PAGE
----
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07/10/2011 09:21
Guitar Processors Part 1

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Glen Pitt-Pladdy :: Blog

Guitar Processors Part 1b

Several updates have been made to the design since the last entry so this brings everything up to date.


Yep - it's pretty obvious, it now has a valve, but as you will guess from my other postings, it's a low-voltage valve design. While this is not optimal (ie. it's low gain and relatively low input impedance relative to high voltage designs), it does suit the application.


As noted before there was a thermal noise problem. That's now greatly improved. The high impedance (~100Kohm) filter networks have been replaced with lower impedance (~2.5Kohm) filters while maintaining the same responses. The signal levels through the filters are also massively increased so that the tiny amount of noise now generated has much more signal with it. To run with the lower impedances and higher signal levels plenty of buffering is needed so I use NE5532 op-amps for that.

No surprise, the noise from the filters is for all practical purposes inaudible. The next biggest noise source, a VCA, has also had the low-impedance treatment and that too is now greatly improved.

The current biggest source of noise is in fact the input pre-amp. This is a standard TL07x based affair which is needed to give high input impedances which guitars like, but at the same time it throws up some problems with noise. One possible option would be to put a discrete JFET buffer on the front of a NE5532.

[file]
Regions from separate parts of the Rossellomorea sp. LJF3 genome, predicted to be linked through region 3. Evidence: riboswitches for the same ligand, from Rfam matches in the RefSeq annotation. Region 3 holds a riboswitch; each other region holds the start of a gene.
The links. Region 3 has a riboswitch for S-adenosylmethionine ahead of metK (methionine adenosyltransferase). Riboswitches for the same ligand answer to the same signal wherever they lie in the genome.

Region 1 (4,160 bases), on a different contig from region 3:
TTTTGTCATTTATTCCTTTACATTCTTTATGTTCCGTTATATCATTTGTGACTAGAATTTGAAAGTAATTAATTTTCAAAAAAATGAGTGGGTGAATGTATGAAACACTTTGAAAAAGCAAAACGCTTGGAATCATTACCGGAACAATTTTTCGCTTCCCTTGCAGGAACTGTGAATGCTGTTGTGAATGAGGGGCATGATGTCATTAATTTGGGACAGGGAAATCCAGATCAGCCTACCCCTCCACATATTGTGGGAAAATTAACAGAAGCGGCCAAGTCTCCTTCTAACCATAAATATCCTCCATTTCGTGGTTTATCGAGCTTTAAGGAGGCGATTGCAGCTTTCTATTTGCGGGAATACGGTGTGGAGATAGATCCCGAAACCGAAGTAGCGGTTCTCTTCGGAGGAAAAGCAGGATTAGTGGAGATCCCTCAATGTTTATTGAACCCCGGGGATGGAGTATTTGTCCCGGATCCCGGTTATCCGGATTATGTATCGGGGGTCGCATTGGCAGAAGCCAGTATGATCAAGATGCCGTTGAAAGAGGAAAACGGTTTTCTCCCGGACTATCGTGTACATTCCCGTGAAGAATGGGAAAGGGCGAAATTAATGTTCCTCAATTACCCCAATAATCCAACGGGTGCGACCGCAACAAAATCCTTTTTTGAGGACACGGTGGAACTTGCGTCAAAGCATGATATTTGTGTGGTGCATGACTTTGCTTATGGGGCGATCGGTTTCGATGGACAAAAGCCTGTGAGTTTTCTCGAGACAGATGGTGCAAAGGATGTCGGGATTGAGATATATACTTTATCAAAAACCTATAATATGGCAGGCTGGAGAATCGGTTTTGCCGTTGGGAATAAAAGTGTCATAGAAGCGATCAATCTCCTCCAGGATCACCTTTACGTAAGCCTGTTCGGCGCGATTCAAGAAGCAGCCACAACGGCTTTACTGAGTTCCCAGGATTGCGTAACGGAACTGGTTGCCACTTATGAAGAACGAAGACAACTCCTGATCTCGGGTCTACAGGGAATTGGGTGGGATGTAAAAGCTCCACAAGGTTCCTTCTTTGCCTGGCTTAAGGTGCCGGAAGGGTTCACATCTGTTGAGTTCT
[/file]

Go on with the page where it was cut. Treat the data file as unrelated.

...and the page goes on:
That said, I think it's worth recognising at this point that the noise is now respectable and completely in line with other kit out there.

Clean-up Filters

One of the things that was bothering me before was the roughness of the sound. The system was really prone to the sound turning to mush. That's been tracked down to background very-low frequency content which dies down very slowly compared to the note. The solution has been relatively simple - some careful filtering to remove these frequencies which are causing unwanted intermodulation.

Some designs use relatively high frequency filtering (eg. 100-200Hz fixed HPF) on the input, but that is not brilliant for an ultra-flexible guitar processor. I have chosen some careful filters which should not affect normal operation, and the rest happens as per the design with the normal controls.

What next?

One thing that I have discovered is that the servo balancing I am using may be interacting badly with the second clipping stage. The key thing here is that the clipping is not perfectly symmetrical (this is analogue) so during long stretches of clipping, there is an enforced offset introduced. This totally throws the servo balancing as there is nothing it can do to balance the system and it drifts off taking the circuit out of balance.

There are several ways I can approach this including to remove the servo balancing and trim up this one stage old-school. A possibly better solution I am looking at is to re-arrange how the servo input is derived so that it doesn't get thrown by the clipping occurring.

The other thing that is needed is a DC converter to allow the circuit to run from standard supplies while giving it the wide dynamic range it currently has.


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